amusing

[uh-myoo-zing]

Origin:
1590–1600; amuse + -ing2

amusingly, adverb
amusingness, noun
quasi-amusing, adjective
quasi-amusingly, adverb
unamusing, adjective
unamusingly, adverb
unamusingness, noun


1. charming, cheering, lively. 2. laughable, delightful, funny. Amusing, comical, droll describe that which causes mirth. That which is amusing is quietly humorous or funny in a gentle, good-humored way: The baby's attempts to talk were amusing. That which is comical causes laughter by being incongruous, witty, or ludicrous: His huge shoes made the clown look comical. Droll adds to comical the idea of strange or peculiar, and sometimes that of sly or waggish humor: the droll antics of a kitten; a droll imitation.
Dictionary.com Unabridged

amuse

[uh-myooz]
verb (used with object), amused, amusing.
1.
to hold the attention of (someone) pleasantly; entertain or divert in an enjoyable or cheerful manner: She amused the guests with witty conversation.
2.
to cause mirth, laughter, or the like, in: The comedian amused the audience with a steady stream of jokes.
3.
to cause (time, leisure, etc.) to pass agreeably.
4.
Archaic. to keep in expectation by flattery, pretenses, etc.
5.
Obsolete.
a.
to engross; absorb.
b.
to puzzle; distract.

Origin:
1470–80; < Middle French amuser to divert, amuse; see a-5, muse

amusable, adjective
amuser, noun
unamusable, adjective
unamusably, adverb

amuse, bemuse (see synonym study at the current entry).


1. please, charm, cheer. Amuse, divert, entertain mean to occupy the attention with something pleasant. That which amuses is usually playful or humorous and pleases the fancy. Divert implies turning the attention from serious thoughts or pursuits to something light, amusing, or lively. That which entertains usually does so because of a plan or program that engages and holds the attention by being pleasing and sometimes instructive.
Dictionary.com Unabridged
Based on the Random House Dictionary, © Random House, Inc. 2014.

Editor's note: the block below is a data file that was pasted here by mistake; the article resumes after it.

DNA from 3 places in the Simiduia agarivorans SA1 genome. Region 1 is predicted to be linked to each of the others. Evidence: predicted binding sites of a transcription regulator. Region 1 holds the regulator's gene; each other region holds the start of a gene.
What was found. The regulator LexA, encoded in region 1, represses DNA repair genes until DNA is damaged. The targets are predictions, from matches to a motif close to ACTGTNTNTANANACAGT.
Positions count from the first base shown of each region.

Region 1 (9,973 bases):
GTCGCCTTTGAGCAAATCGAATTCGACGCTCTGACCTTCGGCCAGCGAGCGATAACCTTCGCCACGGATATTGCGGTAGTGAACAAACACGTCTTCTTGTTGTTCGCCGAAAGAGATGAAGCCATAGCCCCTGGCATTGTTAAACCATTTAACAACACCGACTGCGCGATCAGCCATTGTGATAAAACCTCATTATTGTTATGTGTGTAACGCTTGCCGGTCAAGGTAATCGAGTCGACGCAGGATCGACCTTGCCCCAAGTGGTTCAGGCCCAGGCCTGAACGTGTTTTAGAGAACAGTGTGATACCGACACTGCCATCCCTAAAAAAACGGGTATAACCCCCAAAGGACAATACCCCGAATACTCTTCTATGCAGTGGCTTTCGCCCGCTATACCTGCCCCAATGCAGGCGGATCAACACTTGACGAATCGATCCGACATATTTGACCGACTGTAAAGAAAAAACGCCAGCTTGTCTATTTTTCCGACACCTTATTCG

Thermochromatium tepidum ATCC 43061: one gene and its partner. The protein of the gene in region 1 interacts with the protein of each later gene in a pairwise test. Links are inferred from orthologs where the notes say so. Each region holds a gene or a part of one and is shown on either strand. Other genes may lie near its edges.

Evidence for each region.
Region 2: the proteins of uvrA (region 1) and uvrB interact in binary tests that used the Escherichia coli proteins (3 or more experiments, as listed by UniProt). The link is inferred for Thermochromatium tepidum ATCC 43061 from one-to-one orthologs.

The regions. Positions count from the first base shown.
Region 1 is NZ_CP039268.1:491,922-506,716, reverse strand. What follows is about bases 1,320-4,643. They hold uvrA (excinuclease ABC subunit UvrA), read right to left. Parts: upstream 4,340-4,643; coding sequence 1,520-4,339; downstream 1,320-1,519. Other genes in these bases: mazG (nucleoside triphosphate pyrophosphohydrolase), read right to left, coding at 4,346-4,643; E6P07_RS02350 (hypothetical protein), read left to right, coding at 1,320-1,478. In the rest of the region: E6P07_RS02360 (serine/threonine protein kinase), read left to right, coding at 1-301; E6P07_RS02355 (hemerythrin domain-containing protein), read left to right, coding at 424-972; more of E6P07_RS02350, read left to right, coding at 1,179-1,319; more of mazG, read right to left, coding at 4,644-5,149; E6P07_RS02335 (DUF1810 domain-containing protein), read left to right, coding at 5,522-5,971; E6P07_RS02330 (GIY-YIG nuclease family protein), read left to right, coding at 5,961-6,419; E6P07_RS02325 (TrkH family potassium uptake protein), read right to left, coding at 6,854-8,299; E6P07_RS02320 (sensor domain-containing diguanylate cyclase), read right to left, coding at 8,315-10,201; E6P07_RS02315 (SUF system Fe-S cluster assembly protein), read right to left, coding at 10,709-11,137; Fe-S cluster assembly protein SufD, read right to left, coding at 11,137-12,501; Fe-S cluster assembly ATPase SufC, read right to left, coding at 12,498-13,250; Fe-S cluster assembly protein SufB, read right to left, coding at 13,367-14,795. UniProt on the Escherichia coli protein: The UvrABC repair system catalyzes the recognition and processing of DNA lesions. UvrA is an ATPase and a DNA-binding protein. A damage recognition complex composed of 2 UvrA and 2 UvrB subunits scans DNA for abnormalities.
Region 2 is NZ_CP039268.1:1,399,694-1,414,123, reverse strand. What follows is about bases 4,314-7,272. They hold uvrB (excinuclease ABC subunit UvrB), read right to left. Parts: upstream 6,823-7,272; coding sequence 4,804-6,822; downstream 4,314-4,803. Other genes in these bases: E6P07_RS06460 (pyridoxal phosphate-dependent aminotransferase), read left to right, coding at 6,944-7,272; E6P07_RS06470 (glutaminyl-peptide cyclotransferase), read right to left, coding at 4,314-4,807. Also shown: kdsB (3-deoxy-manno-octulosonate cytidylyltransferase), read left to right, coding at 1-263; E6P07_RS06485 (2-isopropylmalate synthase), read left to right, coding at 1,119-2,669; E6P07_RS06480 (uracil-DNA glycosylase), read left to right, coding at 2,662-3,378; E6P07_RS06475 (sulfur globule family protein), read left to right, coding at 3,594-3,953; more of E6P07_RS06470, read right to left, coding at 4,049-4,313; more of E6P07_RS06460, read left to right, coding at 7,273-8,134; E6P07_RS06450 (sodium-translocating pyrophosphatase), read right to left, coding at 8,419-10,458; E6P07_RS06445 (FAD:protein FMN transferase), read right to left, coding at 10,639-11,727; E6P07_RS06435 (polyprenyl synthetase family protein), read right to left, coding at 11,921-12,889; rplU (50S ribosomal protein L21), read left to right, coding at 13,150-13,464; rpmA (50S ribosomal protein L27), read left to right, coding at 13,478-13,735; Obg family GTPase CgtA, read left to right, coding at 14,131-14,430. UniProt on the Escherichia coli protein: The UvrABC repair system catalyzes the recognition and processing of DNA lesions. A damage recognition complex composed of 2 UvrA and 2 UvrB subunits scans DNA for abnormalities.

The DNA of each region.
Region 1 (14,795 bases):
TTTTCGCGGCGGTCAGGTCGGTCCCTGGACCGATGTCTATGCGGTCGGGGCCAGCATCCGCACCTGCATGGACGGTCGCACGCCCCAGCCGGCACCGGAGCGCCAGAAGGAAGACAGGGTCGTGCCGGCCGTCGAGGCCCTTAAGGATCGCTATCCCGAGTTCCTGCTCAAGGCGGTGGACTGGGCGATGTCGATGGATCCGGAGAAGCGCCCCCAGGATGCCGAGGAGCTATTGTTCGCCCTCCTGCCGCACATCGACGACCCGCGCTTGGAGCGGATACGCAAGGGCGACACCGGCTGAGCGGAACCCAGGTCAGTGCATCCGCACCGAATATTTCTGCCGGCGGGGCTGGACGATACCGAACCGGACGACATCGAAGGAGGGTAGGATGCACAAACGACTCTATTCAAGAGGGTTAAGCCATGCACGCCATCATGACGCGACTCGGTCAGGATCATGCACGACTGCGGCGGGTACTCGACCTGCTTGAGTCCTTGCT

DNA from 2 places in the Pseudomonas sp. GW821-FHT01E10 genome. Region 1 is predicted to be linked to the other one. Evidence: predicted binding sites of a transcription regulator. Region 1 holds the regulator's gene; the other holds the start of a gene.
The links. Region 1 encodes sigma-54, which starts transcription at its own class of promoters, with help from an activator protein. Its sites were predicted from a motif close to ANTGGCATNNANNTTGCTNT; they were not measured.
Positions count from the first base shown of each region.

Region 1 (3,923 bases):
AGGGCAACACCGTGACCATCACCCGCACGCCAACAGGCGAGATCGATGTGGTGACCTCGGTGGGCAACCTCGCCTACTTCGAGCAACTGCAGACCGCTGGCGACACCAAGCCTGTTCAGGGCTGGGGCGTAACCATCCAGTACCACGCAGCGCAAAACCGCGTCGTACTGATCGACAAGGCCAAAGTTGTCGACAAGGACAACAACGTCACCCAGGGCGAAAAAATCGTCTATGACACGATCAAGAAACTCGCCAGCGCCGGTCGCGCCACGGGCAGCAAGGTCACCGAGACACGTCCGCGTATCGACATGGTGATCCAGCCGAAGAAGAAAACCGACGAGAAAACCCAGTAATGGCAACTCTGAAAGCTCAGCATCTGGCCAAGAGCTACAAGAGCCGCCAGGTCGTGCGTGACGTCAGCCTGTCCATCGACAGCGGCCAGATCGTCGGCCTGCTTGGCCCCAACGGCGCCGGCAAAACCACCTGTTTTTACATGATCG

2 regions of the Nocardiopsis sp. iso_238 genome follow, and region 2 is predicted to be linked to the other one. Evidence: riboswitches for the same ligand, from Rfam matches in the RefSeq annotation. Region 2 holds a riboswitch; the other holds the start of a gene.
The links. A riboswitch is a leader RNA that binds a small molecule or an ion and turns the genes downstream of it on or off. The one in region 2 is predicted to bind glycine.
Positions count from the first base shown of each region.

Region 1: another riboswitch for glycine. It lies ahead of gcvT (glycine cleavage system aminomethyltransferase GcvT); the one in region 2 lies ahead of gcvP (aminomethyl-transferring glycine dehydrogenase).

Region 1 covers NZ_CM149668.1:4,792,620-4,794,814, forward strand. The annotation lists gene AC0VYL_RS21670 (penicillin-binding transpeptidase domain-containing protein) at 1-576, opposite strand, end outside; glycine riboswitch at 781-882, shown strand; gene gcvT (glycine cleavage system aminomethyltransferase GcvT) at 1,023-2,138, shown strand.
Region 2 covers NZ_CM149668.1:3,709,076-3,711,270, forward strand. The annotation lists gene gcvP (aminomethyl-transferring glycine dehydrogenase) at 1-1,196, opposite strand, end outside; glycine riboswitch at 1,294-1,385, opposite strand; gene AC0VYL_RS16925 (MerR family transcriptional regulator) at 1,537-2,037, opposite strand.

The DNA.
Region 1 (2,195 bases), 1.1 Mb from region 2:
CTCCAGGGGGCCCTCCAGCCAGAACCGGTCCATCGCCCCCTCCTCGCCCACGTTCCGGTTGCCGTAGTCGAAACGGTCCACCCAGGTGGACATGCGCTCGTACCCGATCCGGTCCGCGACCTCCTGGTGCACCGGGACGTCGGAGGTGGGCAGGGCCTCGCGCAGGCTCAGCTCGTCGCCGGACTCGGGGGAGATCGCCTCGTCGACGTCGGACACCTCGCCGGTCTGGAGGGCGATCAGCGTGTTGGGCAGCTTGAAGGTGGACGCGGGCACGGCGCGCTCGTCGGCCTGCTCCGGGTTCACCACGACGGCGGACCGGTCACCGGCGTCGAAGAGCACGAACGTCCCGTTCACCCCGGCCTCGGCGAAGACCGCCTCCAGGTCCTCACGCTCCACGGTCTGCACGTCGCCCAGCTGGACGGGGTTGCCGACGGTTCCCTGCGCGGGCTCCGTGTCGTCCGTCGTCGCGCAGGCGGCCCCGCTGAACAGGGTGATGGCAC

Cite This Source Link To amusing
Collins
World English Dictionary
amuse (əˈmjuːz)
 
vb
1.  to keep pleasantly occupied; entertain; divert
2.  to cause to laugh or smile
 
[C15: from Old French amuser to cause to be idle, from muser to muse1]

amusing (əˈmjuːzɪŋ)
 
adj
mildly entertaining; pleasantly diverting; causing a smile or laugh
 
a'musingly
 
adv

Collins English Dictionary - Complete & Unabridged 10th Edition
2009 © William Collins Sons & Co. Ltd. 1979, 1986 © HarperCollins
Publishers 1998, 2000, 2003, 2005, 2006, 2007, 2009
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Etymonline
Word Origin & History

amuse
late 15c., from M.Fr. amuser "divert, cause to muse," from a "at, to" (but here probably a causal prefix) + muser "ponder, stare fixedly." Sense of "divert from serious business, tickle the fancy of" is recorded from 1630s, but through 18c. the primary meaning was "deceive, cheat" by first occupying
the attention. Bemuse retains more of the original meaning.

amusing
c.1600, "cheating;" see amuse. Sense of "interesting" is from 1712; that of "pleasantly entertaining, tickling to the fancy" is from 1826. Noted late 1920s as a vogue word.
Online Etymology Dictionary, © 2010 Douglas Harper
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Example sentences
Sad, certainly, that they think this kind of gesture is amusing or funny.
Anonymously texting your friends and colleagues with vulgar messages is quite
  amusing.
From first to last, this amusing pretension has garnished his public oratory,
  and the responses of fluent sycophants.
Higher education's odd characters and amusing nooks.
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